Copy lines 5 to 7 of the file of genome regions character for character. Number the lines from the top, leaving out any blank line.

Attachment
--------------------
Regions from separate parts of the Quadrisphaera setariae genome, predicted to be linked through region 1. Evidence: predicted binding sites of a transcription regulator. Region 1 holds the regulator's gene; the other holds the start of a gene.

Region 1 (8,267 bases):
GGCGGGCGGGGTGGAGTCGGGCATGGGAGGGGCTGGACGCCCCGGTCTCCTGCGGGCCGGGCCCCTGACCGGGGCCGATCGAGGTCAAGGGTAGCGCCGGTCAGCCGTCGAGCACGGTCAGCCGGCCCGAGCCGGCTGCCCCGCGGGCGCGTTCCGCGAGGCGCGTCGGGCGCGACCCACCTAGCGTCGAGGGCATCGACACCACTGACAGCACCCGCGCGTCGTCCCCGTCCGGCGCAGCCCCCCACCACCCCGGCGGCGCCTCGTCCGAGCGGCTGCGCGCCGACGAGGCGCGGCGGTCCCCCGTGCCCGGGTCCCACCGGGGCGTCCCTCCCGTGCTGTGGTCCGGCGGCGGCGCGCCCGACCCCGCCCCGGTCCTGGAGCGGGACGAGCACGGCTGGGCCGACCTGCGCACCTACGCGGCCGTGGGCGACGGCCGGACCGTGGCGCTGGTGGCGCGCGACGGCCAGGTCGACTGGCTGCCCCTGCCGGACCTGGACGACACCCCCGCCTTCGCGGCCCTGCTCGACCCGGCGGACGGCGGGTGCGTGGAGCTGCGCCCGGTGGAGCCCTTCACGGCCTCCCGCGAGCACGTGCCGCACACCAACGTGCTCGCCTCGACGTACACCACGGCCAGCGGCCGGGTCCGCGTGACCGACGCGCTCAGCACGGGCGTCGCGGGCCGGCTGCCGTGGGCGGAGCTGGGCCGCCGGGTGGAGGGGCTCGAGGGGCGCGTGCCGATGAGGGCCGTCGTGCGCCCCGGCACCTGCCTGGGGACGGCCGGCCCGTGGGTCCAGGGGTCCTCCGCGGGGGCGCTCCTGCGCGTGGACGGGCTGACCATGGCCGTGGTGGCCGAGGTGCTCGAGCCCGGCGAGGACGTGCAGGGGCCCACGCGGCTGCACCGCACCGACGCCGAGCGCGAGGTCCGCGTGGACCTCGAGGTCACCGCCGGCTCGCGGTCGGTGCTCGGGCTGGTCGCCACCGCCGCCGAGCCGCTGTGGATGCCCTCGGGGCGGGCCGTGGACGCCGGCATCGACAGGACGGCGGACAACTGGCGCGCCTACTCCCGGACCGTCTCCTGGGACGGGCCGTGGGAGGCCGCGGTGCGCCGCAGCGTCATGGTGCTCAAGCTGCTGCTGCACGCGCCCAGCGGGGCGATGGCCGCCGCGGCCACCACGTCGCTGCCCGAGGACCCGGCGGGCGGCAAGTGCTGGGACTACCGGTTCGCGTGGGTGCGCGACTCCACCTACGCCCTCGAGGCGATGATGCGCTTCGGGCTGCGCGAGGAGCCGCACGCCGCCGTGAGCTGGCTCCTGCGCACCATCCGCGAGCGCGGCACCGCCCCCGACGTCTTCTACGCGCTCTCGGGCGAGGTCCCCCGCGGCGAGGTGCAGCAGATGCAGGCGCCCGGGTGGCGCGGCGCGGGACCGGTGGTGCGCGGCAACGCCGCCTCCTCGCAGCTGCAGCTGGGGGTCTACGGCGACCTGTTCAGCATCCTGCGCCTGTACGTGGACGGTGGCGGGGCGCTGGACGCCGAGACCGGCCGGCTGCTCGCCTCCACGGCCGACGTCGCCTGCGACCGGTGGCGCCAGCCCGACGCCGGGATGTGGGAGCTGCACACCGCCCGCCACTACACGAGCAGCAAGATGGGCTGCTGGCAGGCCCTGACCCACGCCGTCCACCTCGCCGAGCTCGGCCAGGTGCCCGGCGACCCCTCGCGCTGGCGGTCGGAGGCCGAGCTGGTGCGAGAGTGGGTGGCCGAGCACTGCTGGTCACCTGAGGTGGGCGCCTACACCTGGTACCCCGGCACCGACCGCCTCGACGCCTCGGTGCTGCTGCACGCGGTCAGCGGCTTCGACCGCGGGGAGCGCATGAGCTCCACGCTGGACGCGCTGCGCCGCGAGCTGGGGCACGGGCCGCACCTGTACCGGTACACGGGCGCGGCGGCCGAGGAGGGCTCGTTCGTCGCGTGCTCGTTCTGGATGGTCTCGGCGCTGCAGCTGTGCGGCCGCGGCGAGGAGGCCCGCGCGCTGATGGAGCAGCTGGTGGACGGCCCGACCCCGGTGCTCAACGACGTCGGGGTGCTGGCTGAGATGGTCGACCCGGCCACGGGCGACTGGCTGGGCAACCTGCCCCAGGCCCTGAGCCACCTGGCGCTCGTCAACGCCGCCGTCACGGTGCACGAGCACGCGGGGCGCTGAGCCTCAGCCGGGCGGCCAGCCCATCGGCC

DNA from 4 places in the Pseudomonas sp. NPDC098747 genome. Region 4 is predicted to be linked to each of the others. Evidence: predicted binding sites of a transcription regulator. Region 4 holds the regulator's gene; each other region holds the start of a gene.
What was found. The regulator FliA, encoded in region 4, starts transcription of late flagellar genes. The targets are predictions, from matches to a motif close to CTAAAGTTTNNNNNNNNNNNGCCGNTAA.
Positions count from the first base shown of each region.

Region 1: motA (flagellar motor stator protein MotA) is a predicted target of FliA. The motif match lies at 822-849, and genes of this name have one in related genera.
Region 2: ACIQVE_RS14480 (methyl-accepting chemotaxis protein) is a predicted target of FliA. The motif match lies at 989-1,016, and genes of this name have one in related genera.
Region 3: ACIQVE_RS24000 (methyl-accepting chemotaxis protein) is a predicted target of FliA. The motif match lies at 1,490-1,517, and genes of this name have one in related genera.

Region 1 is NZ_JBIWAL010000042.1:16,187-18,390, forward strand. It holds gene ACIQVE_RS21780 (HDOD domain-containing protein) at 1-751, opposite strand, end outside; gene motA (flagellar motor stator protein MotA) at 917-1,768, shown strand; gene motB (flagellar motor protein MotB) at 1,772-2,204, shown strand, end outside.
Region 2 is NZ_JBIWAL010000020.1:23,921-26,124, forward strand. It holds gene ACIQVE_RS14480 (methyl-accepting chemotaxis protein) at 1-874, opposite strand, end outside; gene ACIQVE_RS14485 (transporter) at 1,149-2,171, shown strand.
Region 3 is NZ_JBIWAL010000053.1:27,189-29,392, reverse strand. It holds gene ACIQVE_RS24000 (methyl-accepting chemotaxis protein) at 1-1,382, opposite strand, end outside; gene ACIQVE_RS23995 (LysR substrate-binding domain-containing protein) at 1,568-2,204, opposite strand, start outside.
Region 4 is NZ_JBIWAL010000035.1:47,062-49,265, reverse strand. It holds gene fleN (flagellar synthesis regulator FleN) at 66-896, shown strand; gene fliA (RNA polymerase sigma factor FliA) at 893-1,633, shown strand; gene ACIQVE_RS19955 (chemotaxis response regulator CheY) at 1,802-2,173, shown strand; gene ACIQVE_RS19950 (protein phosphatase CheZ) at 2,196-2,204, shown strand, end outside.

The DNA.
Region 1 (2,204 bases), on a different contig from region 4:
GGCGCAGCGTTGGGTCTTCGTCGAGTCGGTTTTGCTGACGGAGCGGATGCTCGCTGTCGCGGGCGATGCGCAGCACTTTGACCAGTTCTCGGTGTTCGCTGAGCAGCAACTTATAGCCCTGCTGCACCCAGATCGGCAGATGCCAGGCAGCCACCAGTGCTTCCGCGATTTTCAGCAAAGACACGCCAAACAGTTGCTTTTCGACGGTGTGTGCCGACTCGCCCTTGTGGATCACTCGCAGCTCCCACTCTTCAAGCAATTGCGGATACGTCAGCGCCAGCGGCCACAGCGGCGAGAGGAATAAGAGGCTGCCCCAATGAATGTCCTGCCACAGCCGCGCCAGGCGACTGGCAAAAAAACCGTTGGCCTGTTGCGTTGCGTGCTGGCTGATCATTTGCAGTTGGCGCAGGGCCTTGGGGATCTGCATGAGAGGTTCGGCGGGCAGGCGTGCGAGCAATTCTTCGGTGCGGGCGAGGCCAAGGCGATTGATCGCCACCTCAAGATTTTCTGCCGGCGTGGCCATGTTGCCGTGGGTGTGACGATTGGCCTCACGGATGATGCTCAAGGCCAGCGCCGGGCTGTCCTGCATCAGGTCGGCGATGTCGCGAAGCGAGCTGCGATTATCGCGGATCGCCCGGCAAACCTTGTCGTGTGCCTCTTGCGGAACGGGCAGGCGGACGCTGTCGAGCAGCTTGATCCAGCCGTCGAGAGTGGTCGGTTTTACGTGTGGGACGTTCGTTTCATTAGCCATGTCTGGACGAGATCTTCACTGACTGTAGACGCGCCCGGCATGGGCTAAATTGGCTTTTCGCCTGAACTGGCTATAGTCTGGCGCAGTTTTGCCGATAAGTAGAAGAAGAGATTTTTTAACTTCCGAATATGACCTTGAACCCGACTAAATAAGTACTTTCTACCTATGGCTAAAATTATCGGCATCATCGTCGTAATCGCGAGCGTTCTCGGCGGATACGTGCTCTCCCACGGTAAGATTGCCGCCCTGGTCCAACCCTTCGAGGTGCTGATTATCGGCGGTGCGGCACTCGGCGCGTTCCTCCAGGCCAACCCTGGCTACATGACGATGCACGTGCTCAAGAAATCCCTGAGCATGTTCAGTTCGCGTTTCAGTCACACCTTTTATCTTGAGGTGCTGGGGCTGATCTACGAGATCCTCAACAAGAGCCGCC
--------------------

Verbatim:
What was found. The regulator FliA, encoded in region 4, starts transcription of late flagellar genes. The targets are predictions, from matches to a motif close to CTAAAGTTTNNNNNNNNNNNGCCGNTAA.
Positions count from the first base shown of each region.

Region 1: motA (flagellar motor stator protein MotA) is a predicted target of FliA. The motif match lies at 822-849, and genes of this name have one in related genera.